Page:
I’m always incredibly flattered when someone tells me I’ve inspired them in some way. Sometimes, though, I start to think that if those people only knew about some of the stupider things I’ve done…this evening I bring you a few ways to act intelligently–and not the way I acted, mind you–while in a thunderstorm. (And just a word to the wise: if you check the weather and it looks anything like this:
- DO consult more than one website for the weather before leaving for your run. DON’T assume that the lull you see on the Weather Channel‘s radar map will take place just because TWC says it will.
- DO consider shortening your run if it starts raining, and just keeps raining harder and harder while you’re running. DON’T stubbornly ignore it and hope it will go away.
- DO pick somewhere to run that won’t be mostly made up of puddles. DON’T decide that running on a slightly uneven, puddle-prone dirt path on a day when it’s been raining for hours and hours is a good idea.
- DO try to identify somewhere safe to go for shelter when you start noticing lightning and thunder. DON’T just start running faster, thinking that maybe your rubber-soled shoes will still keep you safe even though they are water-logged from all the puddles you’ve run through.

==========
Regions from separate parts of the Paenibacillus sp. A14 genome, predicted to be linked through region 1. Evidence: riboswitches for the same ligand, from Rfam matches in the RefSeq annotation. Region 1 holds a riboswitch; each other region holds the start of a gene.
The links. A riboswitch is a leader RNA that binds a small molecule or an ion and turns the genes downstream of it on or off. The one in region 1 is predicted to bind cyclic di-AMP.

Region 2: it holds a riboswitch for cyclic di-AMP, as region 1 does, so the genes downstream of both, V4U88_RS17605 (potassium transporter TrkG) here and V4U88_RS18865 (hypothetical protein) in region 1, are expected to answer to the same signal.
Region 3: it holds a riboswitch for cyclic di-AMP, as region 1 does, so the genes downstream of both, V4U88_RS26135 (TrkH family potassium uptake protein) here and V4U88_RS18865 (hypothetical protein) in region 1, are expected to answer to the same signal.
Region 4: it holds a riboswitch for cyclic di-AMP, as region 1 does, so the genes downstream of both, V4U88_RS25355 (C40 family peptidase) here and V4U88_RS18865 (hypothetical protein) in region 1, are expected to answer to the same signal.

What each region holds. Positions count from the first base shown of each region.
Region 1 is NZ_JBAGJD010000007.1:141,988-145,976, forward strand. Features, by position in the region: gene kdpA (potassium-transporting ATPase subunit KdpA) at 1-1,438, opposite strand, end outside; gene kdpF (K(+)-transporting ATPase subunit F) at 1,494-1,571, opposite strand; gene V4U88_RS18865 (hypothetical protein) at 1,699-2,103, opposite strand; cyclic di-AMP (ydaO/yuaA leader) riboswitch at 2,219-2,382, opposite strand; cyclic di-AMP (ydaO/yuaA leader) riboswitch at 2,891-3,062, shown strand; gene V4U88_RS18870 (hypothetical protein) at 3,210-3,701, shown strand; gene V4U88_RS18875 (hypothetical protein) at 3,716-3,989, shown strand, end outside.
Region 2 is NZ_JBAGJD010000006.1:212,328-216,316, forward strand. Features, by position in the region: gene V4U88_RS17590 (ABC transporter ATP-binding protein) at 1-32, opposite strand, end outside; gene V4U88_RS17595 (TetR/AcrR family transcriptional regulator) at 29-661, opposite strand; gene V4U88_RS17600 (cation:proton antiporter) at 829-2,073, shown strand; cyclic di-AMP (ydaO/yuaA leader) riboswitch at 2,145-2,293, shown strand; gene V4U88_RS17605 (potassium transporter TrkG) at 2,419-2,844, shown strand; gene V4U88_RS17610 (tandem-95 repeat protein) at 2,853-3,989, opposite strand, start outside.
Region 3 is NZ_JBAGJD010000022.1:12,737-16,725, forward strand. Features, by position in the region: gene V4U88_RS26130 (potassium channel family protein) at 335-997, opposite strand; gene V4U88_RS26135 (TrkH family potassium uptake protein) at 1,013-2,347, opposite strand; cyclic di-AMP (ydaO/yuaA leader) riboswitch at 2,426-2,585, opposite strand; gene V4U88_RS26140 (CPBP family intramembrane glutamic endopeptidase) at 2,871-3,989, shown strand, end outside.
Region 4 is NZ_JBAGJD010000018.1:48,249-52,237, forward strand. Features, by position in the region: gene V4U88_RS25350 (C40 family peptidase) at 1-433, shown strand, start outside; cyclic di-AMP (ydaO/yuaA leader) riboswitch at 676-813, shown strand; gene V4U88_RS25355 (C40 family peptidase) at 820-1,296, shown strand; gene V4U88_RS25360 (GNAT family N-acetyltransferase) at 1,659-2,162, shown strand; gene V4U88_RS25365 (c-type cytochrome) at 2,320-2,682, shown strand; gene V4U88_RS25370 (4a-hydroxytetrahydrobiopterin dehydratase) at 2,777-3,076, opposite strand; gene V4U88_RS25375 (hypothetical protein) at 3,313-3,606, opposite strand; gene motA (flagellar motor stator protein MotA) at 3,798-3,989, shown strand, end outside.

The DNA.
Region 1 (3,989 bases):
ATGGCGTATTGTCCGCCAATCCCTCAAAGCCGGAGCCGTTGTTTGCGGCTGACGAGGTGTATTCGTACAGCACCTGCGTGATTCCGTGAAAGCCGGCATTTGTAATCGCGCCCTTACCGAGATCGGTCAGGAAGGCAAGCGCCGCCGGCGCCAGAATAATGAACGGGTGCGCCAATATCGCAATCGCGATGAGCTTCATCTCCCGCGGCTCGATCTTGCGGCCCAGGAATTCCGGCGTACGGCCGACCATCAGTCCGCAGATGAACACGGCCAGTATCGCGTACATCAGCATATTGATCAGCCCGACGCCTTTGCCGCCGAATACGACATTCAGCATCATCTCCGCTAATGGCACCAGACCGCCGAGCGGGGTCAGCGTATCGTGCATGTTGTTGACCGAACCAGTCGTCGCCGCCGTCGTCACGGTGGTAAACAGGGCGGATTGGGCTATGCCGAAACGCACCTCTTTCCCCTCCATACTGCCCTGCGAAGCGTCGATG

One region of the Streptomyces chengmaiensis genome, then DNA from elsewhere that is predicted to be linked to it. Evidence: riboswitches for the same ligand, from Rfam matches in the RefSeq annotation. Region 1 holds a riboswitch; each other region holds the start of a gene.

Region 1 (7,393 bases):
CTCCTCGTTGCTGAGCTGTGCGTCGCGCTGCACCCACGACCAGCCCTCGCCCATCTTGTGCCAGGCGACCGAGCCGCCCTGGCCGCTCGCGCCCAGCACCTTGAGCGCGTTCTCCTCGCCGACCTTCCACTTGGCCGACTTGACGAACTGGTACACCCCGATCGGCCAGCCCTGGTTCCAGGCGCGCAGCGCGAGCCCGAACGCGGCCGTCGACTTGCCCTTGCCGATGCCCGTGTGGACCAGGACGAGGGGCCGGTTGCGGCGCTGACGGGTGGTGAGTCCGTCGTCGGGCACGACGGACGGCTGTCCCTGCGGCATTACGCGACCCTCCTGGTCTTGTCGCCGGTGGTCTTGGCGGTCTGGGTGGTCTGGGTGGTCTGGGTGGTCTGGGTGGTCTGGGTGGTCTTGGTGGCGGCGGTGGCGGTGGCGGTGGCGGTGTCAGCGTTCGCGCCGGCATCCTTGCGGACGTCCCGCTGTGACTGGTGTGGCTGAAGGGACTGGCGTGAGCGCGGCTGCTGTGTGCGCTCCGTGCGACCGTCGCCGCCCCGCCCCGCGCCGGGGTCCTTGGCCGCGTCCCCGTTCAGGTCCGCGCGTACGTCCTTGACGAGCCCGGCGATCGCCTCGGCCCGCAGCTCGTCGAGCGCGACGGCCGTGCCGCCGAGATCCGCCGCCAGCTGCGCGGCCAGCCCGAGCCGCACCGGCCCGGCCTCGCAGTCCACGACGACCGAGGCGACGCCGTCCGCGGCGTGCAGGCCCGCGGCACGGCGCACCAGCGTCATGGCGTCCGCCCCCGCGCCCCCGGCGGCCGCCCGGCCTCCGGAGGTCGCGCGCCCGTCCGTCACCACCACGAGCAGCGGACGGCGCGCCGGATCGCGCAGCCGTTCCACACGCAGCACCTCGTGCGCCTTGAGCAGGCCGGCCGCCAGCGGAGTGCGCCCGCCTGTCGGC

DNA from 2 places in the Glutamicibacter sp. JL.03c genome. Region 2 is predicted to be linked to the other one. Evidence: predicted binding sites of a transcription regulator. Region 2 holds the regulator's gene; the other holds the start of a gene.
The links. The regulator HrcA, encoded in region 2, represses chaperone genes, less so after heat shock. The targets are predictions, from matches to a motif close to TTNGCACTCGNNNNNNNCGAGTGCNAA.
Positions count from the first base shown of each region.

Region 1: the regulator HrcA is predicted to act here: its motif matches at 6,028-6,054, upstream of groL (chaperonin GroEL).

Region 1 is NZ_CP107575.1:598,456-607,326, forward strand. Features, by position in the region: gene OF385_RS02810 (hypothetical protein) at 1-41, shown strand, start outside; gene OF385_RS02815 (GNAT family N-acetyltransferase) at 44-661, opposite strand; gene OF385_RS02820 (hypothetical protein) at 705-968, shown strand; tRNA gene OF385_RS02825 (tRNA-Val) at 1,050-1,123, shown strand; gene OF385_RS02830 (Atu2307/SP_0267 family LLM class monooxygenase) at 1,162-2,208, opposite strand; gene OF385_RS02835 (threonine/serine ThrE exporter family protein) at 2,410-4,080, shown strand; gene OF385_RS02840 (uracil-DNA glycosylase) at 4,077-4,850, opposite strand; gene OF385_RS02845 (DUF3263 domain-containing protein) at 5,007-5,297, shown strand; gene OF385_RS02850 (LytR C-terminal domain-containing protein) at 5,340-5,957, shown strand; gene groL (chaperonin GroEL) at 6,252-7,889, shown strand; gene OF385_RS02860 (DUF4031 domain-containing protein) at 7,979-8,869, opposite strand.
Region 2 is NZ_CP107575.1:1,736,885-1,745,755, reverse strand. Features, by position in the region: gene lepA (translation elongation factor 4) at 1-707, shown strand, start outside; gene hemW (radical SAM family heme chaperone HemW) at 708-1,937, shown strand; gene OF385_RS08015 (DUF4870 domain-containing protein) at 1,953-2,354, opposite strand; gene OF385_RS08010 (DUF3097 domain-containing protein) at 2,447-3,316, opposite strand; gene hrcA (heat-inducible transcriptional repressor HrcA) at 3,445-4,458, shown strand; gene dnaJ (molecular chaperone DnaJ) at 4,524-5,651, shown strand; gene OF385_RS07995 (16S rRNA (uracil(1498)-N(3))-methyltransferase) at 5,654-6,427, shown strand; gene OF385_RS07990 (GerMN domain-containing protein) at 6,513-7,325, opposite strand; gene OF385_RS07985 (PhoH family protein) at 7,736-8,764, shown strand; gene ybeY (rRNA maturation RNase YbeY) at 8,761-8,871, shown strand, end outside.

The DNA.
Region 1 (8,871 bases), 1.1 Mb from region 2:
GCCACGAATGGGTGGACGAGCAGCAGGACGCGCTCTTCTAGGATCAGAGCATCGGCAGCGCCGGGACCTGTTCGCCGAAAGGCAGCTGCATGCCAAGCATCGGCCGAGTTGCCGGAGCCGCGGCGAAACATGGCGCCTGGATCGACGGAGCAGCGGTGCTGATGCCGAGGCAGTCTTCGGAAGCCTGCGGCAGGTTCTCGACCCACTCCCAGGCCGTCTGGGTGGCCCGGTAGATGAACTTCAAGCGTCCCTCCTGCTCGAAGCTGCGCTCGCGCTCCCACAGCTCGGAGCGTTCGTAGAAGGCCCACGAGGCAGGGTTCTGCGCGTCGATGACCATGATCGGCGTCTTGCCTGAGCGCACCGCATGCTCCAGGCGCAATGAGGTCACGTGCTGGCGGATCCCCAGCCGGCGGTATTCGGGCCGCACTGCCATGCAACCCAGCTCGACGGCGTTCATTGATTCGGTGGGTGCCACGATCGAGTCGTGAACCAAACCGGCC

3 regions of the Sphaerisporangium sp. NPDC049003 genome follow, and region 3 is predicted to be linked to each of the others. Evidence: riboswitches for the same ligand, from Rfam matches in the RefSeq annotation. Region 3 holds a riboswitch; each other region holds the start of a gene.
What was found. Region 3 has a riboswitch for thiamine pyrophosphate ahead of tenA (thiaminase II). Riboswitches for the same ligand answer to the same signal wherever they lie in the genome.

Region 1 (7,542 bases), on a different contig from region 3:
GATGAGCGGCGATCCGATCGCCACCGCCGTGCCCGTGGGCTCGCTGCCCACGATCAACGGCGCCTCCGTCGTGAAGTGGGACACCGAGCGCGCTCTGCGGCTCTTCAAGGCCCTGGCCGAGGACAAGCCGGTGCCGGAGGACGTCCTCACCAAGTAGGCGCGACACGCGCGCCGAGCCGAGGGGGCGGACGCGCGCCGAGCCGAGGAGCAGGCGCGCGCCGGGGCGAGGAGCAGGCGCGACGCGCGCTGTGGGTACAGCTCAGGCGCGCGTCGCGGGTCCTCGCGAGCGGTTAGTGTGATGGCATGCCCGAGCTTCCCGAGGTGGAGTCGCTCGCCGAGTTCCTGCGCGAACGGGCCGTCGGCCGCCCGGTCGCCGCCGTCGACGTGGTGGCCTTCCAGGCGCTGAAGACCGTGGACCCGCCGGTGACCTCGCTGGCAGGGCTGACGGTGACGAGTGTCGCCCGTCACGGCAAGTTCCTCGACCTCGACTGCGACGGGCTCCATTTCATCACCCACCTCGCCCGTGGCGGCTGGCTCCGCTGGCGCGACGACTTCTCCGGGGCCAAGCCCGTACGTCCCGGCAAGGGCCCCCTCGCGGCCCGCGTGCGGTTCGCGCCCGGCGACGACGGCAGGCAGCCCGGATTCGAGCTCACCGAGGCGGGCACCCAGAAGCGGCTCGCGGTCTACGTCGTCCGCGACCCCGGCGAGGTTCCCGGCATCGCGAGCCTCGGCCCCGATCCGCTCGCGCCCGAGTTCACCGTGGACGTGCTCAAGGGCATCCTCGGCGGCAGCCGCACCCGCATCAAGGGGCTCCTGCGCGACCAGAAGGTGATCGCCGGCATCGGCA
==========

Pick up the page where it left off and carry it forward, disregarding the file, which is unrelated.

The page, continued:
- DO always remember to bring some money and/or your public transit pass with you just in case you end up in a thunderstorm. DON’T always think to yourself, “Oh, I’ll do that next time” before every run you go on.
- DO try to get out of the storm as quickly as you can. DON’T look around you and figure that if there are other people out, you’ll probably be fine. After all, the more targets there are for lightning, the less likely you are to be one!
- DO remember to stretch when you get home. DON’T get so preoccupied by how cold and wet you are when you get home that you completely forget to stretch even though you did your speed work and your legs are probably going to hate you tomorrow for neglecting to stretch them out.
- DO always bring some form of identification with you, like a RoadID, just in case something unexpected happens. DON’T keep putting off getting a RoadID because you can’t decide whether the money it costs would be better spent on groceries.